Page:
Afterwards, I asked them to write short paragraphs about their favorite museum objects. I wanted several sentences; they gave me multiple paragraphs. Each student had remembered his or her favorite object in great detail, and I watched each pen skip down its paper, line-by-line. Many of the students wrote about the gold-embroidered traditional dress, or kos, of the king and queen. Stanzin Jangchup, a twelve-year-old girl noted, “On the king’s dress, dragons were embroidered, and on the queen’s dress, there were small flowers. As a result, they attracted me a lot.” Tsawang Morup (twelve years old) said of the king’s royal kos, “It was very beautiful and took a lot of hard work to make. It was made of small golden threads. It was shining.” But, twelve-year-old Stanzin Dolma’s comment about the royal costumes struck me deeply: “I chose these objects because they are made by hand … they look very beautiful behind the glass, but if both kos look that nice behind the glass, just think what they will look like outside of the glass. Their beauty will double or triple.”

Two weeks later, the students hosted their own museum exhibit of Ladakhi cultural objects, modern and traditional, and Stanzin Dolma’s comment was carefully integrated into the arrangement. Each student placed his or her object into a semi-open glass box, to simultaneously pay tribute to the origin of museums as ‘Cabinets of Curiosity’ and to allow viewers to touch the objects— engaging and interacting with them tactilely. The children’s illustrations were pasted onto the back of each box. After a small competition between students to determine the museum layout, Stanzin Jangchup’s floorplan was chosen, and the objects were arranged by typology: religious ‘things’; followed by ‘things’ that attract people from all over the world; old kitchen ‘things;’ samples of Ladakhi dress or animals; and modern, useful ‘things.’ On May 29, the student-titled museum exhibit, “Welcome to Incredible Ladakh,” opened. Students hosted a day of presentations, traditional dances, and cultural exploration in Stok Palace’s courtyard. The result was inspiring: the children spoke through their objects, and the objects spoke through the children.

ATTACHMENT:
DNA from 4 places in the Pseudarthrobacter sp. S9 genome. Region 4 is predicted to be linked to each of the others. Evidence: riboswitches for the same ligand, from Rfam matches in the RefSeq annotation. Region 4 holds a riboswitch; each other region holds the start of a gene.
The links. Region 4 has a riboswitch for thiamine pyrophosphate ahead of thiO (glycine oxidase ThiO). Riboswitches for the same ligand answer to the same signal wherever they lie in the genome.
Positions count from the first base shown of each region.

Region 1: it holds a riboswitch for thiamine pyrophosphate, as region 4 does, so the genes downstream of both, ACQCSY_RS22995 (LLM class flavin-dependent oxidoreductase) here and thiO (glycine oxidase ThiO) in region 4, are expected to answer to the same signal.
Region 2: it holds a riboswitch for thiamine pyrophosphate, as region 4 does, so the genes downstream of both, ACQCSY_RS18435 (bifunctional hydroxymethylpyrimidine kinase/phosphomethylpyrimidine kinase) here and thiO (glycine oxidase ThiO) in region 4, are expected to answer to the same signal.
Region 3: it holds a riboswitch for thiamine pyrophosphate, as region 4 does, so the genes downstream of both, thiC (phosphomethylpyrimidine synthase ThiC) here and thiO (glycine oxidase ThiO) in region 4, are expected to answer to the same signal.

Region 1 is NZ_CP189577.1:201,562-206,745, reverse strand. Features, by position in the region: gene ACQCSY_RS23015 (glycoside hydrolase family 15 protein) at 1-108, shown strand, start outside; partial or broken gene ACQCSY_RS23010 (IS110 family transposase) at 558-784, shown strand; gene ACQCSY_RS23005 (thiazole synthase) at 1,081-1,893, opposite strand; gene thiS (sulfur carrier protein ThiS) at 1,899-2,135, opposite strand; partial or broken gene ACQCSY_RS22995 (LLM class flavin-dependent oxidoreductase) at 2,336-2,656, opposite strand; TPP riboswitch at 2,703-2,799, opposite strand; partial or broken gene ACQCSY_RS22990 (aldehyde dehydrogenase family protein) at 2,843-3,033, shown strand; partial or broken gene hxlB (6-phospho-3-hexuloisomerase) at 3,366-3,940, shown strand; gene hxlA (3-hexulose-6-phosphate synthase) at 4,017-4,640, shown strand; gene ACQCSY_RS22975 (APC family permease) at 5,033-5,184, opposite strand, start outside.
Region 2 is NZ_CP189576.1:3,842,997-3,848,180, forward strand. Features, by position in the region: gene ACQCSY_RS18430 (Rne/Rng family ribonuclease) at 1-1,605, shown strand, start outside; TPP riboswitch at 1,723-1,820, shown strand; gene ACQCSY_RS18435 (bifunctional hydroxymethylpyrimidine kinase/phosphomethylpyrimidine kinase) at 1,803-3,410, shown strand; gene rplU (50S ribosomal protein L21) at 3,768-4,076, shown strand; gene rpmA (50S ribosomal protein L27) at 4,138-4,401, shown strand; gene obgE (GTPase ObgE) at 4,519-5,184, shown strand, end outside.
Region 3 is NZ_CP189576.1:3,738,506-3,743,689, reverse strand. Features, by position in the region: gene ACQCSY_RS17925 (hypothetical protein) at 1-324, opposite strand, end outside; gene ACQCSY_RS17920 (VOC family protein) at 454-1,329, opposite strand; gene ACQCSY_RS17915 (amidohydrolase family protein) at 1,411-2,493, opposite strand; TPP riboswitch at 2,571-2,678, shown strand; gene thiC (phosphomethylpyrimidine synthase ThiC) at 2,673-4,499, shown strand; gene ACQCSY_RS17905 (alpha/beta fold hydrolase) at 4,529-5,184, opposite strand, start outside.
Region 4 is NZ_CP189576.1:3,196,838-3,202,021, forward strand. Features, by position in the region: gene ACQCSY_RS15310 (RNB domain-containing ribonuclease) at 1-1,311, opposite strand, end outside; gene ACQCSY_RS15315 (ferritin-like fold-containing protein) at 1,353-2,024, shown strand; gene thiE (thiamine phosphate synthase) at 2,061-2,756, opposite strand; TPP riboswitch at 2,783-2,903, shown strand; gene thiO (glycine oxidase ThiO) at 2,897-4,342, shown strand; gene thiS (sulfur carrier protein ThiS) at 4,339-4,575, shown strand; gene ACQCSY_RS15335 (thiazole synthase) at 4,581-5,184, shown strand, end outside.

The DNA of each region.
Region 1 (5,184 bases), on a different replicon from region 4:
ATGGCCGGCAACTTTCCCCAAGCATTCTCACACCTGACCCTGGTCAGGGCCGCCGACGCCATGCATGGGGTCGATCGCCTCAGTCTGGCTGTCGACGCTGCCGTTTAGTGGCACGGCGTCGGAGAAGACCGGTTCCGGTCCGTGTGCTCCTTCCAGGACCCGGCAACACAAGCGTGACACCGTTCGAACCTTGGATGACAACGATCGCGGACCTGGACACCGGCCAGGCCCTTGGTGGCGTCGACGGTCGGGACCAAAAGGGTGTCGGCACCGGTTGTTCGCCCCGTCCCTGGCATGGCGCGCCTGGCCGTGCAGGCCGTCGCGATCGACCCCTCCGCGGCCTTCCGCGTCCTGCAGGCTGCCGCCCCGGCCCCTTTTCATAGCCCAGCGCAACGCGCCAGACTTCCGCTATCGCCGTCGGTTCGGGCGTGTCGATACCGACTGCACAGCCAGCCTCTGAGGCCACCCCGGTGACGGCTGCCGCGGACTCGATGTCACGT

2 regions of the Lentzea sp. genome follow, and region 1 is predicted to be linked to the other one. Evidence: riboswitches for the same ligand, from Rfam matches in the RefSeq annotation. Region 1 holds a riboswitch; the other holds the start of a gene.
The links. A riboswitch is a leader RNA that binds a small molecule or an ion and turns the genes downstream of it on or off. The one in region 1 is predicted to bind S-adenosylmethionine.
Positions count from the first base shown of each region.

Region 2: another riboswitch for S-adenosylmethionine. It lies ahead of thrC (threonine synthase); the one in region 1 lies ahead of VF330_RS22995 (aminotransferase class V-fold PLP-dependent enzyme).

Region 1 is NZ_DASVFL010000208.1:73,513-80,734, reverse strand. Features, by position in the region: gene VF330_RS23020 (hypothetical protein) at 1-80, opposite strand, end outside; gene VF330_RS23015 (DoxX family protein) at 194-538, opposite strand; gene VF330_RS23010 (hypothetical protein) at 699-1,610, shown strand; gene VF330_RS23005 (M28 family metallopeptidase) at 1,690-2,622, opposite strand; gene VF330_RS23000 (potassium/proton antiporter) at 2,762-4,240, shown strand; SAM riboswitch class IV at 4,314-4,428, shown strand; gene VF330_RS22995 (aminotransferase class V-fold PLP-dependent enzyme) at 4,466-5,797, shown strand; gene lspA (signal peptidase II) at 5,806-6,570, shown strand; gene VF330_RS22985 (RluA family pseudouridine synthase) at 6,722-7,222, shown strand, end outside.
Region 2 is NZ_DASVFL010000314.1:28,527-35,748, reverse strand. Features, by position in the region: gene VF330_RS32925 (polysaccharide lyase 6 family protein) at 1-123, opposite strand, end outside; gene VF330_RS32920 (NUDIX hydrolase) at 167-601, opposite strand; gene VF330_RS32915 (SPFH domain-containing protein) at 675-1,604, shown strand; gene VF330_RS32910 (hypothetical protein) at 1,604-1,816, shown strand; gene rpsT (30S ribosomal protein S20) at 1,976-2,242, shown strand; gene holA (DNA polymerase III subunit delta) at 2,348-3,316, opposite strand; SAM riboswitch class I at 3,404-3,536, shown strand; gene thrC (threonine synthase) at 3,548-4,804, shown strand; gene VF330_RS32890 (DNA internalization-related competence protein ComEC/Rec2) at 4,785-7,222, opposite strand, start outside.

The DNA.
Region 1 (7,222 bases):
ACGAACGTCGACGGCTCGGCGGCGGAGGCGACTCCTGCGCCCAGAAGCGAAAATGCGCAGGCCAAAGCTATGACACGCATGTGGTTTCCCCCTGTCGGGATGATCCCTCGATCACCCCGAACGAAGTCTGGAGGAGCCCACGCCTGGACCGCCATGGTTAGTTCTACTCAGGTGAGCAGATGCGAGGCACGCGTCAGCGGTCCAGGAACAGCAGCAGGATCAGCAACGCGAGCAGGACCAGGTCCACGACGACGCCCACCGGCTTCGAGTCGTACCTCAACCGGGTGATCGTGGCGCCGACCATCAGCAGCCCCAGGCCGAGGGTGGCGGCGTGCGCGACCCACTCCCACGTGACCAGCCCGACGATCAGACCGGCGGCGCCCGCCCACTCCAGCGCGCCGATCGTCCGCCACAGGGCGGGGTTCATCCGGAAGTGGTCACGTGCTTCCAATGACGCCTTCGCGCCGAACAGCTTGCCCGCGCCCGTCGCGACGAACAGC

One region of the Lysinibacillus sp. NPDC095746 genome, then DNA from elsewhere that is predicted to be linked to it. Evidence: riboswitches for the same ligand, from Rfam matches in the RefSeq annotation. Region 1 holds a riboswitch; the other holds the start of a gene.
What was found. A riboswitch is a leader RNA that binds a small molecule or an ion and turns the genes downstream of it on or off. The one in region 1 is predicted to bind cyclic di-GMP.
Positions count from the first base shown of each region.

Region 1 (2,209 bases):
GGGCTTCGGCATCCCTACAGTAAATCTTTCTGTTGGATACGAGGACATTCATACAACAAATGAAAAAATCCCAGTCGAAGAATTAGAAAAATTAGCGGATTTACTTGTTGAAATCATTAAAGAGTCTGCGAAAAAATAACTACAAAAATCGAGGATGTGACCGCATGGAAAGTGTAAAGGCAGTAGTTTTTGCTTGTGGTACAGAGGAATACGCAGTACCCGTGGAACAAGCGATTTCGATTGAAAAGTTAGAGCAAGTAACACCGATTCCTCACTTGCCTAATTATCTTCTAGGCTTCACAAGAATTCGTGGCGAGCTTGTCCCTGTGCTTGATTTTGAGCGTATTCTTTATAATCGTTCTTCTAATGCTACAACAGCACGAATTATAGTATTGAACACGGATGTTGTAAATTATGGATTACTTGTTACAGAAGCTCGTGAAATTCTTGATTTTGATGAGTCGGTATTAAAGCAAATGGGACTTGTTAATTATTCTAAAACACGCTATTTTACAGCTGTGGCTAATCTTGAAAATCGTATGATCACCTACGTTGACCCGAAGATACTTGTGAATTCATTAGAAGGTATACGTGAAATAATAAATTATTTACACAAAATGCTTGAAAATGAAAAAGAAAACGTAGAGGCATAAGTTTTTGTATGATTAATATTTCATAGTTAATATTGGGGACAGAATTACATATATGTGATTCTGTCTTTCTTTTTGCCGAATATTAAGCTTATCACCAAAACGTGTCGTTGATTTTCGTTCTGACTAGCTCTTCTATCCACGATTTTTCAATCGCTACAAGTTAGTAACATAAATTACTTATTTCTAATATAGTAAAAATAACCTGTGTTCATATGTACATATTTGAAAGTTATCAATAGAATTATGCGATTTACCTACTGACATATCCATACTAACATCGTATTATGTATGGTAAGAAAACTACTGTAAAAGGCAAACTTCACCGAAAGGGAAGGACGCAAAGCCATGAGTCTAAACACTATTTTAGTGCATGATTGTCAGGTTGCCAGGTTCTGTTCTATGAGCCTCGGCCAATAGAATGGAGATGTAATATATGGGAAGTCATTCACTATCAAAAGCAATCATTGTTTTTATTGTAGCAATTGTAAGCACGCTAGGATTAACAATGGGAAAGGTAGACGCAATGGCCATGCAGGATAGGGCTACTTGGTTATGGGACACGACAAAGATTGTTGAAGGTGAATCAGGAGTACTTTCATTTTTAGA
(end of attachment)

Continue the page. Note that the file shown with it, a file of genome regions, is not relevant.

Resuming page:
There is much left to unpack from this project. But the past nine months have been a sustained exercise in teamwork, patience, and innovative pedagogy. From my work and reading it has become clear that the direct contribution of children to museum-scapes is both under-researched and undervalued. Material culture objects have immense power, but they are made even more powerful when children can become active in discovering, telling, and authoring the stories of ‘things.’

Algebra Class Time at Siddhartha School with Sir Phuntsog


NYC Exhibition to Celebrate the Art, Heart and Heroes of Children and Honor Khen Rinpoche